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FALL 2004

The New Pragmatists: GenXers And Their Quest For Authentic Urbanism

If you have a teenager at home, or if one of your children is attending college, disproving Douglas Coupland's stereotyped definition of "Generation X" may not be a difficult task. But if you don't, you need to be aware of the falsehood and myopic campaign disseminated by the Baby Boomers in relationship to teenagers and 20-somethings. The GenXers are not part of a group of slackers, MTV addicts, whiners, Nintendo™ experts, or jobless cyber-professionals; to the contrary, this generation is silently defining the future of American urbanism in unprecedented and exceptional ways. But who are they? What are their aesthetic preferences? And which are the characteristics of their favorite environments?

The GenXers are a substantial group of people representing about 27 percent of the total American population-while the entire population of Baby Boomers account for only 30 percent. For the Xers, social, political, racial, sexual, family and religious beliefs are all relative. With a larger concentration of females, they epitomize an unprecedented culture of diversity in which all choices are equally valid. It is a culture of serendipity; a culture where nothing is sacred, where uncertainty characterizes their daily living, and where someone new and interesting is preferred over someone they know and trust.

Their paradoxical aesthetic ideals play a prominent part. First, as a reaction to their predecessors, the GenXers are oblivious to nostalgia or tradition; in their minds, the old and the new are equally valid. Therefore, the GenXers are the most eclectic generation America has ever seen. Like in a multimedia CD, their design method includes mixing, patching, quilting, rearranging, superimposing, editing, reproducing and collaging the old with the new. They have no allegiance to tradition, and their most emblematic cultural characteristic is what J. Walker Smith calls "the retro-eclectic chic." Whilst they rework the old into new fashion and styles, with new values and meanings, they are also easily seduced by unconventional forms and advanced architecture. Theirs is a skin deep aesthetic in which the concepts of image, meaning and iconography are all that matters.

Second, the GenXers cannot escape the feeling that it's all been done before. Their constant quest for newness and innovation is a response to the feeling that there is nothing new left to be experienced or discovered. They look forward to a brand new aesthetic, but they do not discard the traditions inherited from the Boomers. The Yankelovich Report on Generational Marketing states that, "almost 80 percent of Xers feel the need to find more excitement and sensation in life." For them the word "new" means nothing but finding the extreme edge of what's there already. As no surprise, they prefer to be residents of metropolitan environments or historic downtowns. Their urban quest includes contrast, excitement and multiple perceptions. They prefer New York, Chicago or Boston over Atlanta, Houston or Ft. Lauderdale.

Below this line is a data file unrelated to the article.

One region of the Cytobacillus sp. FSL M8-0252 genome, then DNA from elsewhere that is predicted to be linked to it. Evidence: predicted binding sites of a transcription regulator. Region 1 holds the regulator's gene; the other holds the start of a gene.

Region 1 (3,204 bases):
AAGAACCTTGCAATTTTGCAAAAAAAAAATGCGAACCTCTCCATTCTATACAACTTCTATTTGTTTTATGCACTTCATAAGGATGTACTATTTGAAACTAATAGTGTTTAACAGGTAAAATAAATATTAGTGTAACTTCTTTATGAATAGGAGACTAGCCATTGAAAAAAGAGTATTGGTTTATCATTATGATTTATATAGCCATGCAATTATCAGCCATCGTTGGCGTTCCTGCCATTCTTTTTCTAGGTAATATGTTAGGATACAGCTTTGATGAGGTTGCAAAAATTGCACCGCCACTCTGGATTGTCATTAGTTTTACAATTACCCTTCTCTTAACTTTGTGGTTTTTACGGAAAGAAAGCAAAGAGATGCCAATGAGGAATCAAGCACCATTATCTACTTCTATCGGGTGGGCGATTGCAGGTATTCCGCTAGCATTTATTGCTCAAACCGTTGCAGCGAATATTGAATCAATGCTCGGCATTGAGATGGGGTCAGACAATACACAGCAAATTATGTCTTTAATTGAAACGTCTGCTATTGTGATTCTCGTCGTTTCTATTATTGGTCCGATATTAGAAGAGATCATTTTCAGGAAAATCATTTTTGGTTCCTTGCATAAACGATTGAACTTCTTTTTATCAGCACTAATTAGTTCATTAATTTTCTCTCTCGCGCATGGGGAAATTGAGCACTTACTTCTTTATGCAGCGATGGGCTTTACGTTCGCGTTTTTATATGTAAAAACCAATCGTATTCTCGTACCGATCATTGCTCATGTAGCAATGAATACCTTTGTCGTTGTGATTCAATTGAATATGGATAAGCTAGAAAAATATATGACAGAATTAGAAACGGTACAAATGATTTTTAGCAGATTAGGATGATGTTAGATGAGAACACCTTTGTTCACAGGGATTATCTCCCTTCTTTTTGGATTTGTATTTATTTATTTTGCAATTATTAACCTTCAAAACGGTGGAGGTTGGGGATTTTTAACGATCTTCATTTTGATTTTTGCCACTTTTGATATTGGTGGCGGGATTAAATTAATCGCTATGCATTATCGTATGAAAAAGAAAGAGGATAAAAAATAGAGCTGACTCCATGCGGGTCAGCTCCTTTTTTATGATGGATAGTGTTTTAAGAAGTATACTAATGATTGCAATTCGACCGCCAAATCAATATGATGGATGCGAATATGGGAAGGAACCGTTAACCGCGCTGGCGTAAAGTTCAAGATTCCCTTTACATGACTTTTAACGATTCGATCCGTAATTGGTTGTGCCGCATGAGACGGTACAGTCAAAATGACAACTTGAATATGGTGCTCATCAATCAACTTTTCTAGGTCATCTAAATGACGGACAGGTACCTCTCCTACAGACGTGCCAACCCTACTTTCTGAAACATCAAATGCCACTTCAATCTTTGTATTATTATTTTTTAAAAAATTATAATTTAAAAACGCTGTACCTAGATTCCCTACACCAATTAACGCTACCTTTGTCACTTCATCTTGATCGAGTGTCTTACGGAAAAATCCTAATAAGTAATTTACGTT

Third, the GenXers enjoy closed friendship networks. The Xers are becoming a generation of resourceful initiators. They create pools of money to buy a building, restore it, and rent it out for additional income; they start investment clubs with family and friends. They are willing to put in the effort to get what they want out of life. But they don't do it alone. They do it with their own closed knit network of friends. Their idea of a good network is highly influenced by "Friends" or "Sex and the City"-not coincidentally, TV shows happening in some of the most retro-eclectic sidewalks and apartments of Soho and Chelsea.

Fourth, the GenXers are just beginning to contemplate buying a house. They never developed the emotional attachment to larger homes that Baby Boomers did. GenXers seek something different anyway. In fact, they are aware that urban living requires more expensive properties on smaller lots. In their paradoxical world, they are conscious that urban living is both authentic and inventive. In their continuous search for newness, and as pointed out by Ann Clurman, "Xers will build something new rather than re-create something old. They will find something to remember rather than try to recall something that they remember."

Fifth, the GenXers are cautious, calculating, and pragmatic. As a product of their preceding generation, they never lived in the same house for more than seven years. Consequently, they would easily exchange their residential instability for a permanent house-no matter how small. The new place, however, must embrace new technologies. Technology defines their language; technology ties together their entertainment, their finances, their communications, and their busy calendars. The notions of flexibility and adaptability permeate everything they do. Therefore, the new home must be modular to possess a particular attraction. That is why they are paying attention to lofts, buildings with moveable louvers, urban enclaves, or neighborhoods where they can find a connection with others.

For the new urbanism to continue its market responsive adaptation to real estate development, it must consider the location goals, technological objectives, and aesthetic values of these new pragmatists. The Congress for the New Urbanism has realized that Baby Boomers want a home like it used to be, but it continues to deny that Generation X, a generation as powerful as the Boomers, is looking for the kind of spaces that reflect its mixed aesthetic values. We are back to basics-it might be possible that, in our near future, retro-eclectic modernism in our inner cities may be chic again.

Jaime Correa is a Knight Professor in Community Building at the University of Miami. Jaime Correa is a Knight Professor in Community Building at the University of Miami.